Gardaí and civil servant gave data to detective agency, court told

Anne Moore got information from her two garda nephews and civil servant friend

Court hears information came from the Department of Social Protection

Court hears information came from the Department of Social Protection

 

Two Garda brothers and a civil servant passed confidential information on to a private detective agency, a court heard on Monday.

Private investigation firm Eamonn Ó Mordha & Co Ltd and one of its directors Ann Moore (61), also known as Ann Ó Mordha, were each fined €10,000 after entering guilty pleas to 12 counts of breaching the Data Protection Act, while 25 other charges for the same offence were withdrawn.

The two gardaí, who were her nephews, and a civil servant friend who worked in the Department of Social Protection, also provided her with private personal information on men and women.

Ms Moore and the private detective agency which is run from her home at Limetree Avenue, in Portmarnock, Co Dublin admitted disclosing unlawfully obtained information on 12 people to insurance firms in 2015 and 2016.

The prosecution came following an investigation into the private detective sector by Tony Delaney, head of the Special Investigations Unit at the office of the Data Protection Commissioner.

Mr Delaney told Judge John Brennan at Dublin District Court that he received reports written by the defendant company in 2014 and 2015 for insurance firms. He said it seemed that criminal records and social welfare records may have been accessed in preparing the reports.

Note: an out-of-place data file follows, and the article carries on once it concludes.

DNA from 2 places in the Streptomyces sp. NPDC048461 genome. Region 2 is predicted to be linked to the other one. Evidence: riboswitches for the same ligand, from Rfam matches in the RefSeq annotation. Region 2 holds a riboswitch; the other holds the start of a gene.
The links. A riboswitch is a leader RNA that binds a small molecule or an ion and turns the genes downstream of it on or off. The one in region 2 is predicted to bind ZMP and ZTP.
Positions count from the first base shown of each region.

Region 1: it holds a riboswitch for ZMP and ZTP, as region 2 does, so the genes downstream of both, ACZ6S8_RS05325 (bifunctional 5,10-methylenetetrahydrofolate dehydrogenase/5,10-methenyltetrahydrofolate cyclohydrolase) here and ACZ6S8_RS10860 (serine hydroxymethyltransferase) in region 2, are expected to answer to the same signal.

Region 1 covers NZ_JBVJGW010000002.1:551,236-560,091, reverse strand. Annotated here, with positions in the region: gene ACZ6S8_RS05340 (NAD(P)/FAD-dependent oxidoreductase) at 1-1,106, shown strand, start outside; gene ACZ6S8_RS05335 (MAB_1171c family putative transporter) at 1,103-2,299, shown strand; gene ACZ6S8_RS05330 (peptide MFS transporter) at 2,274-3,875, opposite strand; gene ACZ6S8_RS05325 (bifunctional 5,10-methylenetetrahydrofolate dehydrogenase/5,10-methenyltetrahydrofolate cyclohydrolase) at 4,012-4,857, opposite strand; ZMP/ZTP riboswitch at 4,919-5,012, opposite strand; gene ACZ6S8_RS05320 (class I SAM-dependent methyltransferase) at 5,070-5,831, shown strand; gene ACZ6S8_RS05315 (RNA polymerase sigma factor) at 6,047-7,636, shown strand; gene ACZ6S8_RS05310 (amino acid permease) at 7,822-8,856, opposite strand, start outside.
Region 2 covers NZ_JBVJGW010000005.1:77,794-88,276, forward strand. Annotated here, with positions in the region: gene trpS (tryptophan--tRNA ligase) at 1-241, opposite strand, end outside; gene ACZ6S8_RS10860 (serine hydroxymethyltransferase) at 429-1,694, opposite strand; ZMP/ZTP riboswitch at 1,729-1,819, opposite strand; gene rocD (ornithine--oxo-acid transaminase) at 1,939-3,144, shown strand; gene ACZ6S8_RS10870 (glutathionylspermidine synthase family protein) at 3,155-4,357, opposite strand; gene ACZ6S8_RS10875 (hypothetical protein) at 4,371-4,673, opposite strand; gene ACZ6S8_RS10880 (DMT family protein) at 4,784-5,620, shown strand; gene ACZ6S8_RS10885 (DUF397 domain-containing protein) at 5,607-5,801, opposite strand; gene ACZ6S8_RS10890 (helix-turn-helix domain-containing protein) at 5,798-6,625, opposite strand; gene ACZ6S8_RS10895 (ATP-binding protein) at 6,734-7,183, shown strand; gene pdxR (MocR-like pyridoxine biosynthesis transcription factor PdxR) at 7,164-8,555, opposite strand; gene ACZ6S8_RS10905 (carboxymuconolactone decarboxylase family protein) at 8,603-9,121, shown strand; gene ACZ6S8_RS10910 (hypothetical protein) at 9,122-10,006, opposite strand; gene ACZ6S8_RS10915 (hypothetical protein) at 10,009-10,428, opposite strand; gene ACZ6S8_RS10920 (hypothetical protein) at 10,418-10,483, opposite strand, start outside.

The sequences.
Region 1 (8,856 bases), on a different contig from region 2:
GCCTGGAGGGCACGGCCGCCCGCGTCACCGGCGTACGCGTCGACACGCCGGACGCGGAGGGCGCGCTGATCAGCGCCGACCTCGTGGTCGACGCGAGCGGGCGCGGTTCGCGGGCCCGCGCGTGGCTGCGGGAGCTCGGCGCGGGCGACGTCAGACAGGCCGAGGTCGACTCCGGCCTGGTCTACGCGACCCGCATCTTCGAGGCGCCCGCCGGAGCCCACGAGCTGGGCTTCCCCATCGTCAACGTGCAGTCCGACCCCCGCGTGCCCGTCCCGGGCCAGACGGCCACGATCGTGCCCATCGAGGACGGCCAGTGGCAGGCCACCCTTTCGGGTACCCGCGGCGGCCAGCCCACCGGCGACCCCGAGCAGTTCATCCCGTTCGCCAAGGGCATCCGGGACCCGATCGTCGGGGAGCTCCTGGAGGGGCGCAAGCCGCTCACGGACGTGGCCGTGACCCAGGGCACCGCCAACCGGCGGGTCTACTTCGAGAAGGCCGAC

On July 6th, 2016 he went to the Garda HQ in the Phoenix Park in Dublin and asked to see access logs on the Garda Pulse computer system. Two serving Garda brothers, based in Edenderry, Co Offaly and Kevin Street station, Dublin, had accessed records of people of interest to the private detective firm.

Mr Delaney said that on September 26th, he interviewed one of them and discovered he was a nephew of Ms Moore. She had contacted her nephew to obtain information in relation to individuals or vehicle registration numbers. The garda told Mr Delaney that his aunt looked for the information out of concern for the safety of her husband while carrying out surveillance. His brother was interviewed two days later in a station in Dublin and gave the same explanation.

Mr Delaney agreed with prosecution solicitor Claire McQuillan that there was a simultaneous investigation into access to social welfare records.

In one example cited in court, the private detective firm had been asked by an insurance firm for information about a woman whose husband had died in a workplace accident which became the subject of a claim. The detective’s report had her maiden name as well as information about who lived at her home, her two dependant children with their names and dates of birth, and if her circumstances had changed.

Mr Delaney said he was satisfied all that information came from the Department of Social Protection. Other details about a vehicle came from the Garda Pulse system.

A civil servant was interviewed at Gandon House on Amiens Street in Dublin and admitted she had been friends with Mr and Ms Moore for years. She told Mr Delaney that Ann Moore asked her to search for information and she would give it to her the next time they met. She accepted that she had accessed the records on foot of request from Ms Moore.

Judge John Brennan said it was utterly reprehensible and shocking that the information could be accessed with such ease.

Convicting Ms Moore and the firm, he ordered them each to pay fines of €10,000 within six months, along with the costs.